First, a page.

Wash your sheets frequently in hot water to kill dust mites. This kills two birds with one stone, if you have dust allergies as well as pet allergies. Dust mites can live through a cold water wash, so you want to wash with water at least 130 degrees. As for how frequently you should wash your bedding, many experts recommend once every 1-2 weeks.
Switch to hypoallergenic sheets and pillow cases. There are a lot of different products out there, some higher quality than others. Do some research and find some products you’re comfortable with, and care for them properly. You can also get a slip cover for your mattress itself to keep allergens out of the mattress, which is a lot harder to clean than your sheets and blankets.
Clean out your ducts in the fall before you need to use them. Now, a duct cleaning isn’t something you can really do yourself. You’ll have to contract a local HVAC company to do it for you. They’ll essentially bring a truck out that’s a huge vacuum on wheels and will attach it to all of your ductwork.
If you can’t manage to do such a major deep cleaning, you can use a Swiffer on a pole or some other sort of cleaning tool to get as deep inside your ducts as you can. You won’t get everything this way – and you’ll stir up a ton of dust – so be prepared for the first time you turn the furnace on. Ideally, you’ll be able to crank on the furnace and air out the house at the same time, before it gets too cold to do so. Wear a dust mask when you’re doing this to avoid an immediate allergic attack.
Bathe your pets about once every week or so, to clean and minimize allergens. Don’t bathe them too often, though, or you can dry out their skin and coat. In the mean time, keep that brush handy; both you and your pet will appreciate it. Note: it’s questionable just how much effect on allergens regular bathing has, so if your pet is very vocal or violent in its resistance to bathing, you can make it a less regular thing.
Spend some time outdoors to get fresh air when you can. Try to do it on clear days so you can get your sunlight too. Just make sure you don’t spent too much time exposed to the winter sun; people think sunburns are a summer thing, but they can be just as bad in winter, if not worse due to reflections from snow.
Try to wash your hands and face after sessions of pet affection. Any time you spend some time petting, holding, cuddling, snuggling, harassing, playing with, or grooming your pet, go wash. If your allergies are particularly bad, you may want to change your clothing as well.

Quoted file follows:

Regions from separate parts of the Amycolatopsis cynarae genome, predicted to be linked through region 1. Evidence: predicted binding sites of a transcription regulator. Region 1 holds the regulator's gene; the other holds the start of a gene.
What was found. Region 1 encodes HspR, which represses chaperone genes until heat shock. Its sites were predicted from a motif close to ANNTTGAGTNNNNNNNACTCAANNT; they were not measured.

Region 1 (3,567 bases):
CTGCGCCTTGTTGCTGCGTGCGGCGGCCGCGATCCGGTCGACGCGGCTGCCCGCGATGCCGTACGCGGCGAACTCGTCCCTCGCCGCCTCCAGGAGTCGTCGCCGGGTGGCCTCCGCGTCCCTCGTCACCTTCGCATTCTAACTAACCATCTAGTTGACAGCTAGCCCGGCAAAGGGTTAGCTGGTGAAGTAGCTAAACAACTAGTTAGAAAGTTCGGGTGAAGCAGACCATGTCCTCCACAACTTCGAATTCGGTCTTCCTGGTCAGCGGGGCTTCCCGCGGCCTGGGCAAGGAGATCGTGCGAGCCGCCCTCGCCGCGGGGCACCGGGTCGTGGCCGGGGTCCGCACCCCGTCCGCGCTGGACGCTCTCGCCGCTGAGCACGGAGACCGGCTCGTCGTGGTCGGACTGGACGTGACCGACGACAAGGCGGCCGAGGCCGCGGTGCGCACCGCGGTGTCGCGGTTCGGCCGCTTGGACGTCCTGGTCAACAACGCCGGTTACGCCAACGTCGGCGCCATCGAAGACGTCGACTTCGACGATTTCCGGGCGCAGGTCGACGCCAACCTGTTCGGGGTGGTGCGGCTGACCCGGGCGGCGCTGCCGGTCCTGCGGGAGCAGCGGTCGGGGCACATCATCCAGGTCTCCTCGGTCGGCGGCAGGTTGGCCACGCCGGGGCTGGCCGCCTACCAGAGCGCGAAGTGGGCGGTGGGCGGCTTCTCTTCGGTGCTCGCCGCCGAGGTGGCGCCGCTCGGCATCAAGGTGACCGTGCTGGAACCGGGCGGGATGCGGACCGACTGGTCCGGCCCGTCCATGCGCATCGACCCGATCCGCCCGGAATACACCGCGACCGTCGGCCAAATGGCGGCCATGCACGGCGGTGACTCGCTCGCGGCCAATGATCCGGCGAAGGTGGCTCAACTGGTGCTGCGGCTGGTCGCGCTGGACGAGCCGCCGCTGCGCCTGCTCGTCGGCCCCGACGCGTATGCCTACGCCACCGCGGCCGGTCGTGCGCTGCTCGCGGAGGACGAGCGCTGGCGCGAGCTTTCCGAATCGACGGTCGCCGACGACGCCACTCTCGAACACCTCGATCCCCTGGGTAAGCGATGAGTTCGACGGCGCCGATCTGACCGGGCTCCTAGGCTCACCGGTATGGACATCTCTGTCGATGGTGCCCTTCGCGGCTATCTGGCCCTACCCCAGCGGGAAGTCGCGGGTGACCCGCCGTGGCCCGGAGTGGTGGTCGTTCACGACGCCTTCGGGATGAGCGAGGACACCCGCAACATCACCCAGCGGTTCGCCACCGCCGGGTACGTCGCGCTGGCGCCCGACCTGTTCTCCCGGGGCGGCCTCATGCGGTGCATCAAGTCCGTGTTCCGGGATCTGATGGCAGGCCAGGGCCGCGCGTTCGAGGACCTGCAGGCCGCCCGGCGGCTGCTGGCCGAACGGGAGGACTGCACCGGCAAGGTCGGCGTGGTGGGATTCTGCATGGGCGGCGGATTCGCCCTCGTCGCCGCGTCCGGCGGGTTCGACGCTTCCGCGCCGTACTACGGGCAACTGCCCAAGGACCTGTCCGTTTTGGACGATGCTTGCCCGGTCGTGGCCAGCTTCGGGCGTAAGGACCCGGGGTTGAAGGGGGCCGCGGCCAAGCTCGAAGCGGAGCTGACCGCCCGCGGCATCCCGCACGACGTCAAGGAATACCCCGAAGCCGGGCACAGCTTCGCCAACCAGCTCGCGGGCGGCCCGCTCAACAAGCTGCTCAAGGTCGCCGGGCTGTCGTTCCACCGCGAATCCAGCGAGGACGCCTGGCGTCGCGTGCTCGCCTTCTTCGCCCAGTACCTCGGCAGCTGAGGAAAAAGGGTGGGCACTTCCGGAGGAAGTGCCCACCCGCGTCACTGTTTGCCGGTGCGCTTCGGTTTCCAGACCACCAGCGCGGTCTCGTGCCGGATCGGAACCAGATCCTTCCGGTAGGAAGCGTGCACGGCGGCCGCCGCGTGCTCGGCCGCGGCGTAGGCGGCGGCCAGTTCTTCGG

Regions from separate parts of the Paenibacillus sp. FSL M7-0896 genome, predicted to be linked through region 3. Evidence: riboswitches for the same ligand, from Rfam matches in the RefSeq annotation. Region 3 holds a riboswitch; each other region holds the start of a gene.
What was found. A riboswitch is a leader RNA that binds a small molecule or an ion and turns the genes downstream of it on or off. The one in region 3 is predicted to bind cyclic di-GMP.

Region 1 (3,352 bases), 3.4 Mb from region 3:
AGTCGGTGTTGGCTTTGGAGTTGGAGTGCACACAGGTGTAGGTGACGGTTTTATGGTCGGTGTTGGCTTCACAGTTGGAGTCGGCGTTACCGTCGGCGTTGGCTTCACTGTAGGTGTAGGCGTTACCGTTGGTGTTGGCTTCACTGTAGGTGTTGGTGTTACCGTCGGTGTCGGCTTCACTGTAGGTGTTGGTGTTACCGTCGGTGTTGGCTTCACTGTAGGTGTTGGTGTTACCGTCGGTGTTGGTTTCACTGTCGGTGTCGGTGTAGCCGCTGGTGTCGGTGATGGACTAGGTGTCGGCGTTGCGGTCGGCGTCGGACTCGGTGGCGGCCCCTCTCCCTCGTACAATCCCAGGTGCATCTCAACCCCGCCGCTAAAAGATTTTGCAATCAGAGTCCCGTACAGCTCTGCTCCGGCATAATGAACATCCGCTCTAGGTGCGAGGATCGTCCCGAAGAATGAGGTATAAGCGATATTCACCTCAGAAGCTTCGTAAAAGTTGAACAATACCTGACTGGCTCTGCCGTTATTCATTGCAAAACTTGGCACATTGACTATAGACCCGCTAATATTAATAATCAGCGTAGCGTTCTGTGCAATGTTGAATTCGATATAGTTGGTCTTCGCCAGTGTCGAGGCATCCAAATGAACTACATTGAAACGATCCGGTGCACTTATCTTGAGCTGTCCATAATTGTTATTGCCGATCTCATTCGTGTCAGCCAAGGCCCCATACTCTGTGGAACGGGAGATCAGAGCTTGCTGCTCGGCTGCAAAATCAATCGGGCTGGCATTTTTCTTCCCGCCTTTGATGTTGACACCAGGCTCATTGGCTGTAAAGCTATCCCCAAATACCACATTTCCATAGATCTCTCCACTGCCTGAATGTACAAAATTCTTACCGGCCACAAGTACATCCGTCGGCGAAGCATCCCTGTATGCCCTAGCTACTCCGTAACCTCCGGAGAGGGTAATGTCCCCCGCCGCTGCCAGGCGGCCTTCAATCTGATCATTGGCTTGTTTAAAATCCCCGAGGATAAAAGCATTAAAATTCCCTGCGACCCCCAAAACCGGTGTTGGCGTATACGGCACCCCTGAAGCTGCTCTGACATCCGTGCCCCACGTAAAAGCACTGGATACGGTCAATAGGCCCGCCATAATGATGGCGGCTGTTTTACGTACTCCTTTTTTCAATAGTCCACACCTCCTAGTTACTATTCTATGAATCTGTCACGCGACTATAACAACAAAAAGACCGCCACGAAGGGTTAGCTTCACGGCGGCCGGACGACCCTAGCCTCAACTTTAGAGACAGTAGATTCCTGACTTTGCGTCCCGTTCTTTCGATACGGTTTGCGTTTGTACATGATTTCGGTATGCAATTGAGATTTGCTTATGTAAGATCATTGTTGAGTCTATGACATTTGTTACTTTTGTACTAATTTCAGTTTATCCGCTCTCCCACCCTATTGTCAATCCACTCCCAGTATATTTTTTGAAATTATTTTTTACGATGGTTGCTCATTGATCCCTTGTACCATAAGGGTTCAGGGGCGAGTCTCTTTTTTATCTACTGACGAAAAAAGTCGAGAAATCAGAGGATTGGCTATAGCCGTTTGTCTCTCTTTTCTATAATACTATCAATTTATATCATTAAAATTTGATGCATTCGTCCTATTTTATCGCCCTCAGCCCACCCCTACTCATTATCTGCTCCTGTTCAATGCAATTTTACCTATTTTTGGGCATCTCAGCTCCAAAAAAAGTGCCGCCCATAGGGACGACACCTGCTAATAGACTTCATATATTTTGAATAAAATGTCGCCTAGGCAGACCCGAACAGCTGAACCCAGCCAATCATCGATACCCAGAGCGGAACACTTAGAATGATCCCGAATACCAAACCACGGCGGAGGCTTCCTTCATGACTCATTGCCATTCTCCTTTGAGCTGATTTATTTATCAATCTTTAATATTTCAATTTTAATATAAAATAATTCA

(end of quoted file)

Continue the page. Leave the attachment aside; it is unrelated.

Consider irrigation with saline to alleviate nasal congestion. Using a saline rinse of the sinuses is a strange sensation at first, but you may grow to love how it clears you up. Just make sure you’re absolutely always using sterile saline and not tap water or something unfiltered; you don’t want to give yourself an infection.
Stay hydrated and healthy by eating fruits and vegetables and drinking plenty of water. The healthier you are, the more your body is able to resist allergens, and the less harsh your reactions will be. Dehydration is a major issue in the winter time, so try to keep a glass of water or a water bottle on hand at all times.
Keep your pets out of the bedrooms of anyone suffering from pet allergies. This can be a hard one, but the more time your pets spend in bedrooms, the more allergens accumulate in those bedrooms. It does you no good to clean out your living room if, every time you sleep, you’re coating yourself in dander.
Keep litter boxes clean, but if possible, have someone without the allergy do the cleaning, because your close exposure can aggravate your symptoms. There are some hypoallergenic cat litters you can use as well. Silica pellet litters work well at absorbing and controlling allergens as long as you clean them often enough, but there are many other options if you like.
If you keep up on cleaning and stay healthy, 90% of the work will be done. The rest are lifestyle changes that can be very difficult or expensive to implement. Pick and choose what you can do, form some good habits, and you’ll be well on your way to a more comfortable winter.